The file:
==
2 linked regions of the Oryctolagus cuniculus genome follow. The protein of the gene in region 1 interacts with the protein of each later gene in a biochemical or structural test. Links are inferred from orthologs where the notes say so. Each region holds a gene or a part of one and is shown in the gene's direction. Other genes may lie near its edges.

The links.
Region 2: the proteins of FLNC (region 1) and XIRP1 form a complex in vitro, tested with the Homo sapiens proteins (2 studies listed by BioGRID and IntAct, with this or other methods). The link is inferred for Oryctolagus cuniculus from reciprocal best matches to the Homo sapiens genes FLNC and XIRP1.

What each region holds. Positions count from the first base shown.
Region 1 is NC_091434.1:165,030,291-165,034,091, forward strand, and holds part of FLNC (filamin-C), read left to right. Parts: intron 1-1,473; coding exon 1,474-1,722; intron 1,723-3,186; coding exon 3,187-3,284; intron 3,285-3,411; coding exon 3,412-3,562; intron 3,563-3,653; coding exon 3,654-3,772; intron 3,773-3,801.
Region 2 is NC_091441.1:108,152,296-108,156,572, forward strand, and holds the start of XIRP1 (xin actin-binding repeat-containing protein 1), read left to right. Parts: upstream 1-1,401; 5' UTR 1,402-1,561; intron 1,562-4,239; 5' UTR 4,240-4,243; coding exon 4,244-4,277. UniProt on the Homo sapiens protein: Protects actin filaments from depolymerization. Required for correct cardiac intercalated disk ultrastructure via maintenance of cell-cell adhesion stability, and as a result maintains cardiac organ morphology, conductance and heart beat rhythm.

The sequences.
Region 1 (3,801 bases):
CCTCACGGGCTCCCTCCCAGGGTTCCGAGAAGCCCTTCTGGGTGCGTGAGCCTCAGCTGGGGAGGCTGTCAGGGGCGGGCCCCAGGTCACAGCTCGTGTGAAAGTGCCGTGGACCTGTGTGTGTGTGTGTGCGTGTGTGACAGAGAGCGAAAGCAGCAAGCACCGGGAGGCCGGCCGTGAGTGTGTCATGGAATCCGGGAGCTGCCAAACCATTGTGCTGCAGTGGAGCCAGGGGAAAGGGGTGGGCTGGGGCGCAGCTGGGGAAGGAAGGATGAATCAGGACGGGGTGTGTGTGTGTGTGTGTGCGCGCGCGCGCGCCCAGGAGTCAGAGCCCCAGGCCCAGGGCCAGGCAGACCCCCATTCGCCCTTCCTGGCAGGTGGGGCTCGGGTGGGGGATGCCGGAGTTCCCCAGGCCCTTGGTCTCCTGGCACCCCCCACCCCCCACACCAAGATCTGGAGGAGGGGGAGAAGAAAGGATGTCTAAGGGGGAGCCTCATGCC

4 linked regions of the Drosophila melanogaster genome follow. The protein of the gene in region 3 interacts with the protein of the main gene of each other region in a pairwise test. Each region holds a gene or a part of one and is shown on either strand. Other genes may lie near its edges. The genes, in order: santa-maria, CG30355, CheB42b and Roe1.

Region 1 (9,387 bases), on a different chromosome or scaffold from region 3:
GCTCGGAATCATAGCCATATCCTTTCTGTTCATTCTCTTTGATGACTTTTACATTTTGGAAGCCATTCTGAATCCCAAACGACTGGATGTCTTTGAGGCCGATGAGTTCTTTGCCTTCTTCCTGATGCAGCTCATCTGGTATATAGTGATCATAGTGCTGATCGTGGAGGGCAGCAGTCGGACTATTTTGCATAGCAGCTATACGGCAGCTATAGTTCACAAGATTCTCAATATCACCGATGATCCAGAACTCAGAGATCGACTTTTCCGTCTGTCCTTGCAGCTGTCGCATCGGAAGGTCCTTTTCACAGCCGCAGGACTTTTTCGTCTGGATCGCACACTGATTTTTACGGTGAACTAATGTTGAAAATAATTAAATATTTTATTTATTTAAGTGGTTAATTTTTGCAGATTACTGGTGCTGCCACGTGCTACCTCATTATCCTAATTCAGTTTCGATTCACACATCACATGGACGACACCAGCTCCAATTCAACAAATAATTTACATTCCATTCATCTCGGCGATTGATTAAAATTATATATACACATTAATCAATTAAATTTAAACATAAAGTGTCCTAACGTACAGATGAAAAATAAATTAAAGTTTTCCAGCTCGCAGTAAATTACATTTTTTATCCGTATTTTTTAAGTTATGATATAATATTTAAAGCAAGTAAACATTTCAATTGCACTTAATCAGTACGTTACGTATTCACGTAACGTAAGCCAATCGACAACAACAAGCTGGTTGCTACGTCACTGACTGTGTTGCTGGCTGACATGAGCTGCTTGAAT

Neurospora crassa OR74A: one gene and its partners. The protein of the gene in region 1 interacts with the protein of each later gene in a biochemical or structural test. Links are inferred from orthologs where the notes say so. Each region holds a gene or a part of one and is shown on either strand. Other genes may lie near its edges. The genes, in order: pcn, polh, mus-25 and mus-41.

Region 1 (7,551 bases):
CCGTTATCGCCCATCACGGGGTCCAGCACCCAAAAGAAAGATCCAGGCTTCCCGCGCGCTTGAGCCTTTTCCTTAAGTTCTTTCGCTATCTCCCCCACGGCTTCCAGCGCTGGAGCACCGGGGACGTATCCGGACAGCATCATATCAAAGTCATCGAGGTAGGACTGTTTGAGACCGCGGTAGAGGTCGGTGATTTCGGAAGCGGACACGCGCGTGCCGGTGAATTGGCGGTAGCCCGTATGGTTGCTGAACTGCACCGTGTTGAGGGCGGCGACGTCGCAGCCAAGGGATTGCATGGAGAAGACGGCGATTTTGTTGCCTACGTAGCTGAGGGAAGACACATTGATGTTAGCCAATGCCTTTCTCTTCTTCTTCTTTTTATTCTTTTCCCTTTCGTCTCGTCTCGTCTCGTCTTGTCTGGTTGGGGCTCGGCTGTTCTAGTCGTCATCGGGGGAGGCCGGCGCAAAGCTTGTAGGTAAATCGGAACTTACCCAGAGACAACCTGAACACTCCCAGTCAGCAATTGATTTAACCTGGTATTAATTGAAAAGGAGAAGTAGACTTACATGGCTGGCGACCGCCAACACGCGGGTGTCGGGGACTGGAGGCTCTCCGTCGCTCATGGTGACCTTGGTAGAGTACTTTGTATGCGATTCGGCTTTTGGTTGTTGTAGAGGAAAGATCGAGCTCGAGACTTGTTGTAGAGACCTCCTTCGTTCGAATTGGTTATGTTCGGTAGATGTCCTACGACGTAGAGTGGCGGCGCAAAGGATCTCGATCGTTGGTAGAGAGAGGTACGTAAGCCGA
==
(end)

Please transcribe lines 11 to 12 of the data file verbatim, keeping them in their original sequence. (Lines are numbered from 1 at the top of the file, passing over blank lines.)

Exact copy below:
Region 1 (9,387 bases), on a different chromosome or scaffold from region 3:
GCTCGGAATCATAGCCATATCCTTTCTGTTCATTCTCTTTGATGACTTTTACATTTTGGAAGCCATTCTGAATCCCAAACGACTGGATGTCTTTGAGGCCGATGAGTTCTTTGCCTTCTTCCTGATGCAGCTCATCTGGTATATAGTGATCATAGTGCTGATCGTGGAGGGCAGCAGTCGGACTATTTTGCATAGCAGCTATACGGCAGCTATAGTTCACAAGATTCTCAATATCACCGATGATCCAGAACTCAGAGATCGACTTTTCCGTCTGTCCTTGCAGCTGTCGCATCGGAAGGTCCTTTTCACAGCCGCAGGACTTTTTCGTCTGGATCGCACACTGATTTTTACGGTGAACTAATGTTGAAAATAATTAAATATTTTATTTATTTAAGTGGTTAATTTTTGCAGATTACTGGTGCTGCCACGTGCTACCTCATTATCCTAATTCAGTTTCGATTCACACATCACATGGACGACACCAGCTCCAATTCAACAAATAATTTACATTCCATTCATCTCGGCGATTGATTAAAATTATATATACACATTAATCAATTAAATTTAAACATAAAGTGTCCTAACGTACAGATGAAAAATAAATTAAAGTTTTCCAGCTCGCAGTAAATTACATTTTTTATCCGTATTTTTTAAGTTATGATATAATATTTAAAGCAAGTAAACATTTCAATTGCACTTAATCAGTACGTTACGTATTCACGTAACGTAAGCCAATCGACAACAACAAGCTGGTTGCTACGTCACTGACTGTGTTGCTGGCTGACATGAGCTGCTTGAAT